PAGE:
Damage on a beautiful coral, Pocillopora sp. (left), caused by a Coralliophilid parasitic snail (right) that most likely hitchiked into the aquarium with some live rock. Photos courtesy of Graham Stephan (Pineapple House).

In the case of invertebrates, the water used to transport them from the store to the display aquarium could harbor free-swimming stages of fish parasites. Hermit crabs or snail shells could be a way for the cysts of these same parasites to hitchhike into a display tank. Again, it is better to be safe than sorry. Quarantine these animals.

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Two common pests typically imported via live rock: Left: Aiptasia sp. Right: Anemonia majano.
Photos by Steven Pro.

A Cirolanid isopod. Photo courtesy of John Loose (lllosingit).

Live rock can harbor an array of undesirable creatures. Again, the tomont stage of fish parasites like Cryptocaryon or Amyloodinium could hitchhike in unquarantined live rock. In addition, the nuisance anemones Aiptasia and Anemonia majano are commonly imported this way, as are, to a lesser extent, pests such as flatworms and some nudibranchs. And finally, with the ever-increasing popularity of aquacultured live rock from the Atlantic, we are beginning to see an increase in the appearance of pests such as Cirolanid isopods (photo left), mantis shrimp, and the large Caribbean fireworm (Hermodice carunculata). While I very much approve of aquacultured rock because of the abundance and diversity of creatures that come with it, as well as for conservation reasons, these are common issues with this substrate. Along with the good comes some bad, and one must be prepared to deal with it and the easiest way is by using an isolated quarantine tank, rather than in the main display.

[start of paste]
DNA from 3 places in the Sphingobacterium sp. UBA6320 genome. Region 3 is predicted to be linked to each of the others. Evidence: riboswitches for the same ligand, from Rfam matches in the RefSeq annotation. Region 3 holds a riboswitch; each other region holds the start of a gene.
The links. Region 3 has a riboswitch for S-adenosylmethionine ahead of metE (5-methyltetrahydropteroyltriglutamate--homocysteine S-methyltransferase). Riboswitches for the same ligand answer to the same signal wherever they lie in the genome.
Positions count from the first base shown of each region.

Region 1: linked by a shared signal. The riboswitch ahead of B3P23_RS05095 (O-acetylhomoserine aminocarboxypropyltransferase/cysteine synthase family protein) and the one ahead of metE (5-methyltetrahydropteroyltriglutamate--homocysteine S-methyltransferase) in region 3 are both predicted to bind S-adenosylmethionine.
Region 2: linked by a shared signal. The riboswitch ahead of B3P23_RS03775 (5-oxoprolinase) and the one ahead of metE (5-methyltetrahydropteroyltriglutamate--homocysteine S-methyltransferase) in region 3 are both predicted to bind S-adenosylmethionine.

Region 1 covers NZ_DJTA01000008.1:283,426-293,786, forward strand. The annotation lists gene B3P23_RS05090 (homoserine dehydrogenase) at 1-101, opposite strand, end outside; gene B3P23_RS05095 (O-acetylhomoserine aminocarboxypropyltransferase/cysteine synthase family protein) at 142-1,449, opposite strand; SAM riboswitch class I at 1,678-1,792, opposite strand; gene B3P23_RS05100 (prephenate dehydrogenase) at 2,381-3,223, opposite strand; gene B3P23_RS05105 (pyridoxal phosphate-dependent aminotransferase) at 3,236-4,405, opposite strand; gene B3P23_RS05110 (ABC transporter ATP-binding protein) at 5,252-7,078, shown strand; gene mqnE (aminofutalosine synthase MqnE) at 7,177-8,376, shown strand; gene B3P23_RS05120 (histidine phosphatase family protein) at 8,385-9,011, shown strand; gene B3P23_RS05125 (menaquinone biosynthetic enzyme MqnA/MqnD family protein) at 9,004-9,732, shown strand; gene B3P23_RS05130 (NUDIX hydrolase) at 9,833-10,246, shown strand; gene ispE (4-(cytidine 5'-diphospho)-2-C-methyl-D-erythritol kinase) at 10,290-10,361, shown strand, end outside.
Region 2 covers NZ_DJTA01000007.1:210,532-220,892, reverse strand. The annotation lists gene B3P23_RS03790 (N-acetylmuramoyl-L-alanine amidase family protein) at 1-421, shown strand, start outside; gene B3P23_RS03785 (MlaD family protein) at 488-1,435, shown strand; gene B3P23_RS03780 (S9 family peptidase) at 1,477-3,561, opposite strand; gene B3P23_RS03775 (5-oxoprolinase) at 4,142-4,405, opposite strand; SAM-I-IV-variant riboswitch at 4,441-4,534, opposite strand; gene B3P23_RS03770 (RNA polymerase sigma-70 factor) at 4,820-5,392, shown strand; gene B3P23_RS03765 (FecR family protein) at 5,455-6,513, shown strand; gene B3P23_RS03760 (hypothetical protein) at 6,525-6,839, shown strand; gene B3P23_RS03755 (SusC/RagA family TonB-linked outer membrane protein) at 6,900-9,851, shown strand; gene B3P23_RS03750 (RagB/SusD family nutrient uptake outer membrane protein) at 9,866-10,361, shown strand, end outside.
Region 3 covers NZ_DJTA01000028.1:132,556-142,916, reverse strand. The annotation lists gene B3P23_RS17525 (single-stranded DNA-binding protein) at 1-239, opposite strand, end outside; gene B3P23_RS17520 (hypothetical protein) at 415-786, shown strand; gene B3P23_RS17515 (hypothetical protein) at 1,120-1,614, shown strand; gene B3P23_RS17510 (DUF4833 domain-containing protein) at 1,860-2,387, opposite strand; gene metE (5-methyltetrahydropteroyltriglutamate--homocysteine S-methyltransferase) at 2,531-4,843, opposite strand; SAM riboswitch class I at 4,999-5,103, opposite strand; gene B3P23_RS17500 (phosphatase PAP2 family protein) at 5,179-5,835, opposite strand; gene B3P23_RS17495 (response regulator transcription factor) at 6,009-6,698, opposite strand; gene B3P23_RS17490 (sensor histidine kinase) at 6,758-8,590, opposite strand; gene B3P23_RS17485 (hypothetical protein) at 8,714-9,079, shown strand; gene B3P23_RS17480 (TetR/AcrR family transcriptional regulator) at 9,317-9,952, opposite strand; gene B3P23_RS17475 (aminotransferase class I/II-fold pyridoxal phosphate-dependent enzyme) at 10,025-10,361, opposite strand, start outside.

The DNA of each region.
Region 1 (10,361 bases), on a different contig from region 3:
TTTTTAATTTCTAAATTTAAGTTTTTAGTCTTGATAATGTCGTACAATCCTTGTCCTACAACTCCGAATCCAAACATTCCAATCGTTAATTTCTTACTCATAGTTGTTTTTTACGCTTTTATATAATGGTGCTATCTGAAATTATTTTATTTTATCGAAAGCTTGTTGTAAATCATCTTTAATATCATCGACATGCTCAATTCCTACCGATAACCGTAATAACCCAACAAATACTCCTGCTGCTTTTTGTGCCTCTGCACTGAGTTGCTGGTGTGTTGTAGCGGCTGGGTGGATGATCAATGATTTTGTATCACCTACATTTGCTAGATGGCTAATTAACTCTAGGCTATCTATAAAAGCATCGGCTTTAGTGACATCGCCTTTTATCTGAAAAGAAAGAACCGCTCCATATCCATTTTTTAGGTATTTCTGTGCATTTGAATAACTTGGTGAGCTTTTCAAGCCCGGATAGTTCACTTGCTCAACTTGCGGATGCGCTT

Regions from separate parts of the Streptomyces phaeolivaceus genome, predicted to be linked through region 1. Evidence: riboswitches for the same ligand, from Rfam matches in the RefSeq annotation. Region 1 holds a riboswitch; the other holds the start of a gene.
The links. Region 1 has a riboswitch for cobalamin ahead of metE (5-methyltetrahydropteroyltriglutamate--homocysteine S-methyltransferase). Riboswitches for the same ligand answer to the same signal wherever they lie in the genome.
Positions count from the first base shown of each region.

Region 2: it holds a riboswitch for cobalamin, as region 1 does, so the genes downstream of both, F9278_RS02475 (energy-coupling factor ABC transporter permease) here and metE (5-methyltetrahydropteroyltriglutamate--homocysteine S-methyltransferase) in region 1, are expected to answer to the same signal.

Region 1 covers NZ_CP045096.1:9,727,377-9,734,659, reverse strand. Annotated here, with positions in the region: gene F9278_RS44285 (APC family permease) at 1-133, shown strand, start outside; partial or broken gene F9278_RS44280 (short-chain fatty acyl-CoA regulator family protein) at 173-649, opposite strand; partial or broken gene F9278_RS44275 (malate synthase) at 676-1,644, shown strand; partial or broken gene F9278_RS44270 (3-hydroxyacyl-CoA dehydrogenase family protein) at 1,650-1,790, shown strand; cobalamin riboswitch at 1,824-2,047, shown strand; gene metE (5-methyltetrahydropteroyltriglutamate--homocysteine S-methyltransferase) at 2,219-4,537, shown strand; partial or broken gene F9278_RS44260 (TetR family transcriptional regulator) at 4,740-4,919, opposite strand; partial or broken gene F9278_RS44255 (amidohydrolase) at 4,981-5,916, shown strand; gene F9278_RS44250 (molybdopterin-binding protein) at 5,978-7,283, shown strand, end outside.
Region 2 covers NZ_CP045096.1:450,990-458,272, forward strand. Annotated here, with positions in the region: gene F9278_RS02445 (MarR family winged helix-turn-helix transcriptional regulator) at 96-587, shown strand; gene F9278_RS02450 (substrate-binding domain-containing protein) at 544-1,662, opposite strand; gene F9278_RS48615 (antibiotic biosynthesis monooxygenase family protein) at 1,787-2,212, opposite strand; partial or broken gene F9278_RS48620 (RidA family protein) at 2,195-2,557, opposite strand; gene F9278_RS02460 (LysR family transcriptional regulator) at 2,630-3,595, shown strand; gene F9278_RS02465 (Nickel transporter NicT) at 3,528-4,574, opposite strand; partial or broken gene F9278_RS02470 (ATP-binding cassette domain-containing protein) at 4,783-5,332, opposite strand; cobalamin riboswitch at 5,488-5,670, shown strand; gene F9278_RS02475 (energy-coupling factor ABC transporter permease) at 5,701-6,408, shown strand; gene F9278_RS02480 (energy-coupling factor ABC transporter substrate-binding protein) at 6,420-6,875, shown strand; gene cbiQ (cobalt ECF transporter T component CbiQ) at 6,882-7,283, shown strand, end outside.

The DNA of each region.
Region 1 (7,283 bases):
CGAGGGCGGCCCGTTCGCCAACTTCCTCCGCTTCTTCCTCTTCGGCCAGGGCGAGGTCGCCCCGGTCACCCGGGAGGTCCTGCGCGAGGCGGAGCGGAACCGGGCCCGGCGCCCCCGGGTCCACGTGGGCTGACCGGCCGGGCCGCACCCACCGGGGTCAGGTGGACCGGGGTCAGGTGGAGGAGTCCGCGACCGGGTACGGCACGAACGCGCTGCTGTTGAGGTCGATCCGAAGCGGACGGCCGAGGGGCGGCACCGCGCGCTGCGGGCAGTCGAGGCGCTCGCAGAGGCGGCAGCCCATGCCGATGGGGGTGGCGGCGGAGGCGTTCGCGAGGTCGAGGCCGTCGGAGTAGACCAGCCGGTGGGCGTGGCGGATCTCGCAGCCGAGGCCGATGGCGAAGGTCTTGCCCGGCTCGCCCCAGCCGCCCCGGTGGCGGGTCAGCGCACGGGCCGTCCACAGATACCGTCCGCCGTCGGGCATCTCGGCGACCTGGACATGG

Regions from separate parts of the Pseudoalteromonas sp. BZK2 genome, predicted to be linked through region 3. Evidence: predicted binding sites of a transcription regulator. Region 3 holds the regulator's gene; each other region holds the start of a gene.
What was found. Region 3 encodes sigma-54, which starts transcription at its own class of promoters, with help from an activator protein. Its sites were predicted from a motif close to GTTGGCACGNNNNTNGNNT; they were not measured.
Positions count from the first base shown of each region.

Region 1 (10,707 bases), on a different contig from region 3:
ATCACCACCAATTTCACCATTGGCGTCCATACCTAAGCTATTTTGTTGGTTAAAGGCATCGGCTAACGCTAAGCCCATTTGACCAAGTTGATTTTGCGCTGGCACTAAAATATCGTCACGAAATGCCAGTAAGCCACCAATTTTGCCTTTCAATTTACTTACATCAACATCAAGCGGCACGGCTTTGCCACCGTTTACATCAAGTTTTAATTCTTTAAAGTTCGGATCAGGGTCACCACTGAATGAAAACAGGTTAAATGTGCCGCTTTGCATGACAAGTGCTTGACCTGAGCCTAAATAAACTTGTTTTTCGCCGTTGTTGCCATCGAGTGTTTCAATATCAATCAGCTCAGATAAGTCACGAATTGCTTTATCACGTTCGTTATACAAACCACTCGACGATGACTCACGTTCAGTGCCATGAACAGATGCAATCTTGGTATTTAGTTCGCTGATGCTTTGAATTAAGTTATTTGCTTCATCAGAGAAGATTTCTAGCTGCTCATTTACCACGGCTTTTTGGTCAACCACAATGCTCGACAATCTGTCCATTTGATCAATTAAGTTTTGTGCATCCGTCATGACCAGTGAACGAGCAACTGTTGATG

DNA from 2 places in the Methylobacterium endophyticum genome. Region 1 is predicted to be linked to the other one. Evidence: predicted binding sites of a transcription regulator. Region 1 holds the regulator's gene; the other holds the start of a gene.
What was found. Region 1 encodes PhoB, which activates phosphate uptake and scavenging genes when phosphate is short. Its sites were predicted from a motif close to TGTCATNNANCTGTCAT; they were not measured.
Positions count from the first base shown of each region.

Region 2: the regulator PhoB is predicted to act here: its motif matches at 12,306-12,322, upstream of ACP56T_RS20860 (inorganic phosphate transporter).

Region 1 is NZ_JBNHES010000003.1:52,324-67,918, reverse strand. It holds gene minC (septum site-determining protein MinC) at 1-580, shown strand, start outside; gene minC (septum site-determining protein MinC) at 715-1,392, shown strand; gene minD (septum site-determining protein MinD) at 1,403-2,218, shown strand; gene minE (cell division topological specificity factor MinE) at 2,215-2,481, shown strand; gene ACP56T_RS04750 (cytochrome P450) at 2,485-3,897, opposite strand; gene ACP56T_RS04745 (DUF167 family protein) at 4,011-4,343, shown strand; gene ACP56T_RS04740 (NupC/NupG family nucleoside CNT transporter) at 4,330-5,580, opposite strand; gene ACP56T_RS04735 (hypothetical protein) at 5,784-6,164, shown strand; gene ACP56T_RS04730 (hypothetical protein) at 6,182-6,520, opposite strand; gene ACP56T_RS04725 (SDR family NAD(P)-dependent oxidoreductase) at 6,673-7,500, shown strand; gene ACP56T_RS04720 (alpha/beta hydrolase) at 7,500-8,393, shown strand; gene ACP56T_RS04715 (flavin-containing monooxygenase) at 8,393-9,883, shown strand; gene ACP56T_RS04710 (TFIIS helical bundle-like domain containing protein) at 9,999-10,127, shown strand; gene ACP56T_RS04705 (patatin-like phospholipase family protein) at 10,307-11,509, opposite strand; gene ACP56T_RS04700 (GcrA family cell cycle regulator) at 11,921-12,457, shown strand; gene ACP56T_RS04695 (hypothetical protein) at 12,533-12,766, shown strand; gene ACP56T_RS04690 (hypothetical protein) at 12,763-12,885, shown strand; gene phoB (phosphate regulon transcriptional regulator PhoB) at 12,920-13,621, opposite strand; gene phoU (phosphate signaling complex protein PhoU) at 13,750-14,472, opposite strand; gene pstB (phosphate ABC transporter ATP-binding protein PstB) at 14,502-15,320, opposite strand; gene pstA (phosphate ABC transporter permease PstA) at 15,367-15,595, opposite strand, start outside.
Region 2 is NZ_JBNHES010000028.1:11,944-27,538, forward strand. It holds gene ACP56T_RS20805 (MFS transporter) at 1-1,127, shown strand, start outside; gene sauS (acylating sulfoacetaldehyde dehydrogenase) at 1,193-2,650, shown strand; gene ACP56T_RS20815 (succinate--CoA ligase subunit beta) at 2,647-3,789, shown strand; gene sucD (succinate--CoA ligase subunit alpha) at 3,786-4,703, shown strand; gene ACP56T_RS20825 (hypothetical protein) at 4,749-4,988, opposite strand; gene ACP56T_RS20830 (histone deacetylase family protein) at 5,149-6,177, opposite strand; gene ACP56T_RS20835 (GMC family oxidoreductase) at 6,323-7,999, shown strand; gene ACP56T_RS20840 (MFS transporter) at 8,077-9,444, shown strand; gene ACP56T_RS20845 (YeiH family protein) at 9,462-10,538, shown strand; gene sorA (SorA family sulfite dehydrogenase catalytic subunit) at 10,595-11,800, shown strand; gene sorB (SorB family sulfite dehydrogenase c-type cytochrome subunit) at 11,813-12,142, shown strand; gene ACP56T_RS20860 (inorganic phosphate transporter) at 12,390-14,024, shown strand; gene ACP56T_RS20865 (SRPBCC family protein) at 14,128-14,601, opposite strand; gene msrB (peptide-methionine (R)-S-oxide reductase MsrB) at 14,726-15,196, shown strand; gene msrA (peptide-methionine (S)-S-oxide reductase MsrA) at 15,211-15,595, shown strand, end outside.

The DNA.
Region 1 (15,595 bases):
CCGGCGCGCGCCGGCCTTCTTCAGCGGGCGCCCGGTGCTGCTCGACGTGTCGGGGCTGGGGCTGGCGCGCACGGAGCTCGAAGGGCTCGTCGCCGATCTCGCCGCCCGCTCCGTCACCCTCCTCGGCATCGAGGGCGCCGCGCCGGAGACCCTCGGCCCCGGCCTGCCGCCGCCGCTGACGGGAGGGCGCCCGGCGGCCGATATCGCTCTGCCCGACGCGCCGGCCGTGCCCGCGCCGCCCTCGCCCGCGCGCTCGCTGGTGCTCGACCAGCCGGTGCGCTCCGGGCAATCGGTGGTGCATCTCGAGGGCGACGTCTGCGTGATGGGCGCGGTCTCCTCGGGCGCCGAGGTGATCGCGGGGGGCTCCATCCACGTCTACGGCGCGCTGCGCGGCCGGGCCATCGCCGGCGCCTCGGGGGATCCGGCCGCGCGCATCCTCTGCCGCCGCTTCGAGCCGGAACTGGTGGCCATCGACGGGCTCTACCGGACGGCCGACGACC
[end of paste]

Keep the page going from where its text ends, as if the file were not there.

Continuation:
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A predatory nudibranch seen here consuming polyps on a Montipora digitata.
Photos courtesy of Skip Attix.

This unfortunate Amphiprion ocellaris is the victim of an attack from several Cirolanid isopods.
Photo courtesy of John Bass (NoobieNemo).

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A mantis shrimp can wreak havoc on many inhabitants of a typical reef aquarium. Photo courtesy of James Fatherree.

The organisms we collectively refer to as 'corals' also have their fair share of potential risks if added to a system without a quarantine period. Small polyp stony corals, in particular Acroporids, could undergo the contagious shut-down reaction, better known by its acronym, RTN. Aquarists must also watch out for the red Acropora copepods, ciliates, flatworms, hydroids, or even parasitic snails on various SPS corals. Large-polyped stony corals, like the Euphyllids, routinely suffer from the so-called "brown jelly" infections upon importation, also common following tissue damage. Various predatory snails, like the Pyramidellid snails with Tridacnid clams or the box snails with zoanthids, also hitchhike into our tanks. Additionally, flatworms or coral-eating nudibranchs (the ones associated with Montipora seem to be rather 'popular' these days) could be hiding in and amongst that newest acquisition awaiting the smorgasbord that is your beautiful reef display. Even soft corals bear parasites and unwanted predators, such as flatworms, nudibranchs, and mollusks that are often well disguised in mimicry of their host corals. Similarly, zoanthids carry the small and cryptic sundial snails that consume their host polyps. In my opinion, it is much better to be safe than sorry. Quarantine all these animals, too.

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Left: I don’t know if I would consider this an Open brain coral with a flatworm problem or a flatworm colony with a coral problem! Right: a close-up of the flatworms. Photos by Steven Pro.

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Left: Powerful stinging hydroids, while not as prolific as Aiptasia, can still be problematic in a reef tank. Right: a close-up of the hydroids. Photos by Steven Pro.